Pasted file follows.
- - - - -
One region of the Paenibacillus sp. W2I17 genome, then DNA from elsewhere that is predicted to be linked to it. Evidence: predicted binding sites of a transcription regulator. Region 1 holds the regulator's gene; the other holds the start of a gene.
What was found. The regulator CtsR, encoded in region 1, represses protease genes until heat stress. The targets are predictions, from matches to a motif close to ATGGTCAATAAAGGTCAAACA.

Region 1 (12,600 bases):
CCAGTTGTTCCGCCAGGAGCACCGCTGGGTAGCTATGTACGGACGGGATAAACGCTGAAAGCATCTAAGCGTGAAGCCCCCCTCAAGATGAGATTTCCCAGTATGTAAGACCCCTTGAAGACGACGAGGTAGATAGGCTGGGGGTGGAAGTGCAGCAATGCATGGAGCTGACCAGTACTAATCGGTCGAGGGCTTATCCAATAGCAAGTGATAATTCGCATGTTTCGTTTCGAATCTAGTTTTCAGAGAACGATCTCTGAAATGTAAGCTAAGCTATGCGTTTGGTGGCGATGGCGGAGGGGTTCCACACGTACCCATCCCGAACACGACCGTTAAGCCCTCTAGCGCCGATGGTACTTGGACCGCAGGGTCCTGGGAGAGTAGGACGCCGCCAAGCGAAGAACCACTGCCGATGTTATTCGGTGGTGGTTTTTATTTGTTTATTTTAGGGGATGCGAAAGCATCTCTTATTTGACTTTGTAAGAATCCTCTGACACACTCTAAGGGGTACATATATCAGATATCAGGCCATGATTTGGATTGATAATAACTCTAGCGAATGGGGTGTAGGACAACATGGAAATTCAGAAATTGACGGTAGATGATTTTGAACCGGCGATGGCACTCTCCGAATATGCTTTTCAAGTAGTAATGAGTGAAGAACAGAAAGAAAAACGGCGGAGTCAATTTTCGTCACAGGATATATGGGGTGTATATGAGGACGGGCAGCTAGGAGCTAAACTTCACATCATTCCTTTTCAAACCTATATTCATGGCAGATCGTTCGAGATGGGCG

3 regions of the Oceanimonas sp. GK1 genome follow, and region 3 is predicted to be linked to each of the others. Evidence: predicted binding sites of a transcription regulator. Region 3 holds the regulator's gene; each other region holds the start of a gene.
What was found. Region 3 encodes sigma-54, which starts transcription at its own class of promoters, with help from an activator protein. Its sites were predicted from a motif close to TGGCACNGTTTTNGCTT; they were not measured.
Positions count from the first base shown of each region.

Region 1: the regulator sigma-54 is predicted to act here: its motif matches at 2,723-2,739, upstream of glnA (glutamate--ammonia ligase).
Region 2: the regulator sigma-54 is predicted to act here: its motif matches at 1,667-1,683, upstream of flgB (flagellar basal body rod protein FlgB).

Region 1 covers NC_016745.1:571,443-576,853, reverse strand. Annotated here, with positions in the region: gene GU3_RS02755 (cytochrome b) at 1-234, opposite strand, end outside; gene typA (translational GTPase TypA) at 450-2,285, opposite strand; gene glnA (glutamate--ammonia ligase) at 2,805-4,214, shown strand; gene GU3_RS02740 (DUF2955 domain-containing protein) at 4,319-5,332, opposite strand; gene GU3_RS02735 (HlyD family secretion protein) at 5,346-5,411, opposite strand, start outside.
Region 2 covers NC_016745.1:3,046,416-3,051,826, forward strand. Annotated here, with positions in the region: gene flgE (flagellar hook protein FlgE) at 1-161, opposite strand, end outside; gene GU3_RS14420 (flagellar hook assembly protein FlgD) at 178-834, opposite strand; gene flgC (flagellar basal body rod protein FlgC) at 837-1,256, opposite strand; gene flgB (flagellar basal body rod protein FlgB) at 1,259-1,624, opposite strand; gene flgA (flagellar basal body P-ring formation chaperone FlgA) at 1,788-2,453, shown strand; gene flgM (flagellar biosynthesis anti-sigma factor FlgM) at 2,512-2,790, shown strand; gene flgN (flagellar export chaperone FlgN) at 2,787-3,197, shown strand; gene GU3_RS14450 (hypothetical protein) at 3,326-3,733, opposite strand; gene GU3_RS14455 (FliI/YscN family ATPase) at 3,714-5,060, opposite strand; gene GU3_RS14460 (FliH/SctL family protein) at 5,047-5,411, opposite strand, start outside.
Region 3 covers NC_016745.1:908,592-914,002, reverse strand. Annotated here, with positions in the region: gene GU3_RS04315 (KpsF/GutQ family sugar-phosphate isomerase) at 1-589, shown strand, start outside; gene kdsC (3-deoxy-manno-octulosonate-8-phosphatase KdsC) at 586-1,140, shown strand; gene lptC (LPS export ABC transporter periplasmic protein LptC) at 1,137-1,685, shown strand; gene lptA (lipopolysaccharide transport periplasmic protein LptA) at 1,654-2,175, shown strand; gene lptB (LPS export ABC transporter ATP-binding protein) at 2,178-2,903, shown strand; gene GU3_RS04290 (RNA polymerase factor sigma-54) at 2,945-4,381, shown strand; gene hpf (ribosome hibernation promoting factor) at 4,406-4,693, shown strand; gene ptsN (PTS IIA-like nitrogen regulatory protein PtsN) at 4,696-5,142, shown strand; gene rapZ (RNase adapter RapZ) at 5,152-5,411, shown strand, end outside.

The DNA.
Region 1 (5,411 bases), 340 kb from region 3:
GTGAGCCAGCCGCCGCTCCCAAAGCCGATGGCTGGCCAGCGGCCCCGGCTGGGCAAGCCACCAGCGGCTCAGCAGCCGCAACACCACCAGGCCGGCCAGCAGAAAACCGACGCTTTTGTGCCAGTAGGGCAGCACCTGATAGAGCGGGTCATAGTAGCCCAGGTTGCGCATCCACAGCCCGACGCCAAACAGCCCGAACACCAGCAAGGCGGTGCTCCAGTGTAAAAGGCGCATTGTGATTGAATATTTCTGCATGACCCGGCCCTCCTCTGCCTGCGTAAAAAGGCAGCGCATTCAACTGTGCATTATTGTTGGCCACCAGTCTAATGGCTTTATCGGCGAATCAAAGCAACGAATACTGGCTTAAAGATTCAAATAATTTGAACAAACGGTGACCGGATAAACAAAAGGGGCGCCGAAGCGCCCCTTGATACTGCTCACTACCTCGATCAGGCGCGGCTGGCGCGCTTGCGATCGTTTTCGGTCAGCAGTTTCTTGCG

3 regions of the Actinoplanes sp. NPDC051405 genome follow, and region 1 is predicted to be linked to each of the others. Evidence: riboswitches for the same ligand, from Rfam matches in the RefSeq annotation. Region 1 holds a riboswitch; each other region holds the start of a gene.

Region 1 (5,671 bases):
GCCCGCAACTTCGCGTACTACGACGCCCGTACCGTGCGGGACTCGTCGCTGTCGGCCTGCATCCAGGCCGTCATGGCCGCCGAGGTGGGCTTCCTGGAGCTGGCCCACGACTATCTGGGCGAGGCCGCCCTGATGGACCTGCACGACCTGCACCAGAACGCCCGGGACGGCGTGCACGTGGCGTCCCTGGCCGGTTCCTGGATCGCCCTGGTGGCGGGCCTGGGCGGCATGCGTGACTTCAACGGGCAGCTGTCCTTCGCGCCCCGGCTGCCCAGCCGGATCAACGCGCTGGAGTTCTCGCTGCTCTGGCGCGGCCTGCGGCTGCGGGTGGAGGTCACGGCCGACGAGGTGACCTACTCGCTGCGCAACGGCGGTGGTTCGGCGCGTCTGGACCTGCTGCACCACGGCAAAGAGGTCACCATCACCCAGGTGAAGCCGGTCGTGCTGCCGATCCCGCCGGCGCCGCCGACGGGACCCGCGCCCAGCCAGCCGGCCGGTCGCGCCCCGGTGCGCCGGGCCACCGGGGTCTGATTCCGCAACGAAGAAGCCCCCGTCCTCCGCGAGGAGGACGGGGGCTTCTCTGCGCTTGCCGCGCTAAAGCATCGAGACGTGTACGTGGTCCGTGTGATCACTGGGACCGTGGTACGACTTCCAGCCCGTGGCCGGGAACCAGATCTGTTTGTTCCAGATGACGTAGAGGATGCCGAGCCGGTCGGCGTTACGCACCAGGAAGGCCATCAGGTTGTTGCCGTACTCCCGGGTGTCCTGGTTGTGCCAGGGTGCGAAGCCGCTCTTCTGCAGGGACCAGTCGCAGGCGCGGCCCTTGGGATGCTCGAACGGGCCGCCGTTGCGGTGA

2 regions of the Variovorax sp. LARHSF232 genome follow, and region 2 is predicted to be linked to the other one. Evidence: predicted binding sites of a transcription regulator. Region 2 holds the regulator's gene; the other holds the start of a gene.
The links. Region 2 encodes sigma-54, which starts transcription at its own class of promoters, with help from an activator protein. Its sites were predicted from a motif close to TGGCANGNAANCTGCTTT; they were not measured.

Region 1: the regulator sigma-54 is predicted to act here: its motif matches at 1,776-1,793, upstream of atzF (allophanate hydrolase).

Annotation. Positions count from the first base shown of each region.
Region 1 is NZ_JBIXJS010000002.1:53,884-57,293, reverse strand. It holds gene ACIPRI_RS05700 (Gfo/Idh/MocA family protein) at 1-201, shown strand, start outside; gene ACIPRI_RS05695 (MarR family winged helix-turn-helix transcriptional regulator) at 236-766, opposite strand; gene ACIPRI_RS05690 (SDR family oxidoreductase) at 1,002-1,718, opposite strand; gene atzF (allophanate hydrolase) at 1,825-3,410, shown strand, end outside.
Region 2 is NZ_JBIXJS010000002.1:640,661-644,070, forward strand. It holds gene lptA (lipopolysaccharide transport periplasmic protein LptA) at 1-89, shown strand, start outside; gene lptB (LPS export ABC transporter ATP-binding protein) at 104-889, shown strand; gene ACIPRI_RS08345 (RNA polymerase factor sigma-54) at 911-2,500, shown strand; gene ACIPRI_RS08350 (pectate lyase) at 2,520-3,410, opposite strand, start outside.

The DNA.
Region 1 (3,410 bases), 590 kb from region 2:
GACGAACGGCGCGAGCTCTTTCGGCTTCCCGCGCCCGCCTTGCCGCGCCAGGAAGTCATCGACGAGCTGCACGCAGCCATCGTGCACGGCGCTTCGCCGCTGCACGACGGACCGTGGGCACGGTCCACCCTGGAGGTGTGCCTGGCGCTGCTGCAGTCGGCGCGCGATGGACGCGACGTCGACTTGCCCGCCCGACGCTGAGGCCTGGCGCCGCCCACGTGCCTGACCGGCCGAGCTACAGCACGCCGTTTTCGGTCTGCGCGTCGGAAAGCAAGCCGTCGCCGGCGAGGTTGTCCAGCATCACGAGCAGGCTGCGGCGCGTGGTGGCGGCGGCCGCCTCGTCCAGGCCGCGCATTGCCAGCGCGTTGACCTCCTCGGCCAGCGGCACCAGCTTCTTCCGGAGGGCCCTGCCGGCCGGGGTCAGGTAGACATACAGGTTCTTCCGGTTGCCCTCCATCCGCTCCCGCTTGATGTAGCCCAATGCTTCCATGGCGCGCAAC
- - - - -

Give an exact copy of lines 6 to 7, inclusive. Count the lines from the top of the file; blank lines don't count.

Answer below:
What was found. Region 3 encodes sigma-54, which starts transcription at its own class of promoters, with help from an activator protein. Its sites were predicted from a motif close to TGGCACNGTTTTNGCTT; they were not measured.
Positions count from the first base shown of each region.